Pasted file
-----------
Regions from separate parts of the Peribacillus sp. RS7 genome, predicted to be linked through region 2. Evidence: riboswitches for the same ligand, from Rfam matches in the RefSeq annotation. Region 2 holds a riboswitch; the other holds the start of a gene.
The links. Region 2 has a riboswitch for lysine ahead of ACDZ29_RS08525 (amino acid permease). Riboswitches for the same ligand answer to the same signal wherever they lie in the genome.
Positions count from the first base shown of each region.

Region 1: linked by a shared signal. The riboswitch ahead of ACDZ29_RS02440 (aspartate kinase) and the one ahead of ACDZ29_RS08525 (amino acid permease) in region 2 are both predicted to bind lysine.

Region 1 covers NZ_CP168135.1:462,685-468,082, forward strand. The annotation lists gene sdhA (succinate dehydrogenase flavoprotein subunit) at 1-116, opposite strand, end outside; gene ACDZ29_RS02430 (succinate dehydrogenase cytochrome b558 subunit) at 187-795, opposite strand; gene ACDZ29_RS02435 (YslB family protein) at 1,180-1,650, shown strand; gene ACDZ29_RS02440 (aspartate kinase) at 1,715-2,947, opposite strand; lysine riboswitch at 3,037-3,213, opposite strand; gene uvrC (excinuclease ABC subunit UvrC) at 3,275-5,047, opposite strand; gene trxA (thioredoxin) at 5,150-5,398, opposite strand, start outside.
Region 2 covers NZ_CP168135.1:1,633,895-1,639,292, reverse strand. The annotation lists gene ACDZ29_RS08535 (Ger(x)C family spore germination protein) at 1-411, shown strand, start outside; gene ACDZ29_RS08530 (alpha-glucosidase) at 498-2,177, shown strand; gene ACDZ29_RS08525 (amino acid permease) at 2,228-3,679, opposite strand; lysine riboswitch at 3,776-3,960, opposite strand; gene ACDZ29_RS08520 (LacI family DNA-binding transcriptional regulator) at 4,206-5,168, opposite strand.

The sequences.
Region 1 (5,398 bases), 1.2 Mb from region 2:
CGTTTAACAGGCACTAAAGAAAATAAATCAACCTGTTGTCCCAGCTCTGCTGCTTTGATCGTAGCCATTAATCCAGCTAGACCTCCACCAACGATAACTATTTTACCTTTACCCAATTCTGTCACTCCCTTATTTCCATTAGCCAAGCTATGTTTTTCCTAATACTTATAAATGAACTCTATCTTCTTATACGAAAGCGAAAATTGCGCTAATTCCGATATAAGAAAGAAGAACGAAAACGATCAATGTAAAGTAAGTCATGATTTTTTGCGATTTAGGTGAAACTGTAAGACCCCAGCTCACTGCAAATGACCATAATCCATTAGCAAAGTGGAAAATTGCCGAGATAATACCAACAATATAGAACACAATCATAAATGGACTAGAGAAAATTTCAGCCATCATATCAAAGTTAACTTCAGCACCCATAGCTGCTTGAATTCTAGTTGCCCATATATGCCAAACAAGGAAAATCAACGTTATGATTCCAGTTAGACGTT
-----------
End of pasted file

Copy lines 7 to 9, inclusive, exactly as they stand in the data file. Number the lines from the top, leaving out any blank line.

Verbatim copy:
The sequences.
Region 1 (5,398 bases), 1.2 Mb from region 2:
CGTTTAACAGGCACTAAAGAAAATAAATCAACCTGTTGTCCCAGCTCTGCTGCTTTGATCGTAGCCATTAATCCAGCTAGACCTCCACCAACGATAACTATTTTACCTTTACCCAATTCTGTCACTCCCTTATTTCCATTAGCCAAGCTATGTTTTTCCTAATACTTATAAATGAACTCTATCTTCTTATACGAAAGCGAAAATTGCGCTAATTCCGATATAAGAAAGAAGAACGAAAACGATCAATGTAAAGTAAGTCATGATTTTTTGCGATTTAGGTGAAACTGTAAGACCCCAGCTCACTGCAAATGACCATAATCCATTAGCAAAGTGGAAAATTGCCGAGATAATACCAACAATATAGAACACAATCATAAATGGACTAGAGAAAATTTCAGCCATCATATCAAAGTTAACTTCAGCACCCATAGCTGCTTGAATTCTAGTTGCCCATATATGCCAAACAAGGAAAATCAACGTTATGATTCCAGTTAGACGTT